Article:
Senator Specter says his plan deliberately does not mandate the president to submit the program to court, "because the president did not want to institutionally bind presidents in the future." Nor, he says, is there any requirement that the secret FISA court release its opinion to the public.
In contrast, House sponsors say they did not pre-cook a deal with the White House. "This is not a negotiated solution," says Representative Wilson. A veteran and graduate of the Air Force Academy, she chairs the Intelligence Policy subcommittee of the Permanent Select Committee on Intelligence. Her plan simplifies the approval process for a warrant and requires that more information be provided to the secret court overseeing the program and the full House and Senate intelligence committees.
"It's very clear that the [House] is not just accepting the executive branch's interpretation. We're pushing back," she says. "The best way to prevent the excesses of the intelligence system is to write into legislation checks and balances."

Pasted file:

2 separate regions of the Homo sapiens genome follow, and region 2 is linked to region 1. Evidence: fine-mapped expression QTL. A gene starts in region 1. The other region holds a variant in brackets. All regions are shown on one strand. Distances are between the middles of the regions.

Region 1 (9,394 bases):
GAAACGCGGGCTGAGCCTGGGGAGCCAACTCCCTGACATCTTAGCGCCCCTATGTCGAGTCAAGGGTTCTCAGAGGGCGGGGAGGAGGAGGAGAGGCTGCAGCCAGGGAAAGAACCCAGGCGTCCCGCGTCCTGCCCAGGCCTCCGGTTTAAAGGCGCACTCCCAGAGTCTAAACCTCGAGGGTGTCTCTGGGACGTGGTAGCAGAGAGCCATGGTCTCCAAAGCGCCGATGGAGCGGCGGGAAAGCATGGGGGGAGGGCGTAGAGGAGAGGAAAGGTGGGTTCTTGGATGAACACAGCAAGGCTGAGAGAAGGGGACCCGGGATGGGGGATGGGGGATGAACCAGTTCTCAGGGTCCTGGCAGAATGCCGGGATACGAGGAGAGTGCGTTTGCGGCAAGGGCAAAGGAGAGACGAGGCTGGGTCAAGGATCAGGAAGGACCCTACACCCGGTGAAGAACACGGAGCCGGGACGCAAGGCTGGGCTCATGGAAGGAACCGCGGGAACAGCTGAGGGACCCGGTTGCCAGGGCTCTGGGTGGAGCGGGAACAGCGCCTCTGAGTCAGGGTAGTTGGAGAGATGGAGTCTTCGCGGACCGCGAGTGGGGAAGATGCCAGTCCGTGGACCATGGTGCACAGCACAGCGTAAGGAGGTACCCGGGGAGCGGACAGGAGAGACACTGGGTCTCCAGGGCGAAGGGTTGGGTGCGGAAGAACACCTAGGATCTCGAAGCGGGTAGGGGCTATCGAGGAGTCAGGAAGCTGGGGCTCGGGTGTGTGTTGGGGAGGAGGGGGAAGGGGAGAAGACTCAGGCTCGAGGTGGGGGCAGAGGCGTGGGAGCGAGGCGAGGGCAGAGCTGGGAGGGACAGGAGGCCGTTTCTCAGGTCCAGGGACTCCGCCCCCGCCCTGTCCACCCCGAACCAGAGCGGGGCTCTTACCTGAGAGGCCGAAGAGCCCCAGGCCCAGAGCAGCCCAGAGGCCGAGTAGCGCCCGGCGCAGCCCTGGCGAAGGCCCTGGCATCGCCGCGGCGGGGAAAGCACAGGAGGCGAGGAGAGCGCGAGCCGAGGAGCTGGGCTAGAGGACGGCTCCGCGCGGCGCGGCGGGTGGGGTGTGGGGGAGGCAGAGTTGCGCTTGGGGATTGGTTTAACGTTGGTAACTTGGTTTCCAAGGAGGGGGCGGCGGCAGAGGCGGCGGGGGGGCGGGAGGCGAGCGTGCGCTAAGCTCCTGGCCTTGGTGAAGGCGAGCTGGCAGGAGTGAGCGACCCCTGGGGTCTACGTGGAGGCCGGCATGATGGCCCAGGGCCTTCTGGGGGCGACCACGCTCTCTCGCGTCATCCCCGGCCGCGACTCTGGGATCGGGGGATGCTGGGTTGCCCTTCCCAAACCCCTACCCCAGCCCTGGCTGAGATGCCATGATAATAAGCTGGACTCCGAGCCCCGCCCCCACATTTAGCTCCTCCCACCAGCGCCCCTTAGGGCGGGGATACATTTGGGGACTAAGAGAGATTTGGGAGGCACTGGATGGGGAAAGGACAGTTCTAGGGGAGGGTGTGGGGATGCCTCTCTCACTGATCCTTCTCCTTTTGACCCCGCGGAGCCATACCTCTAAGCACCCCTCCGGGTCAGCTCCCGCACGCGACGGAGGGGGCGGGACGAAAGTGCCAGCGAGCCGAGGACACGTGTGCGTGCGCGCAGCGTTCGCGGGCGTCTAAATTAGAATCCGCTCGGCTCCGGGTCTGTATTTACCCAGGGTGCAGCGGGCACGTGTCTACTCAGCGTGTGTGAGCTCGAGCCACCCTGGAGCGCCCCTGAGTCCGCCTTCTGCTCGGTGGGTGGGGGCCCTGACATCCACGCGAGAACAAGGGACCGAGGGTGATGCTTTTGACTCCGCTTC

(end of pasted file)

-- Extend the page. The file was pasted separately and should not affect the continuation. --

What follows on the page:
At a time when most members of Congress still have not been briefed on details of the top-secret program, she says that the "requirement to inform" is the most important element in her proposed revision. "It has a chilling effect on excesses."
Last week, Attorney General Alberto Gonzales told the Senate Judiciary Committee that Bush had personally blocked the Justice Department's internal investigation into the NSA surveillance program.
Meanwhile, civil liberties groups urge more congressional oversight and a resolution to the dispute that the public can see and understand.
"The legislation labeled by Senator Specter as a compromise is a complete cave-in to the Bush administration," said former GOP Rep. Bob Barr of Georgia, who now chairs the group Patriots to Restore Checks and Balances.
Constitutional experts say such issues in the past have been resolved openly. "There's no way to have an adversarial process when one side has all the information and won't release it," says Louis Fisher, an expert on balance of power issues at the Library of Congress. "How do we decide constitutionality? You have to persuade people.... Democracy dies behind closed doors."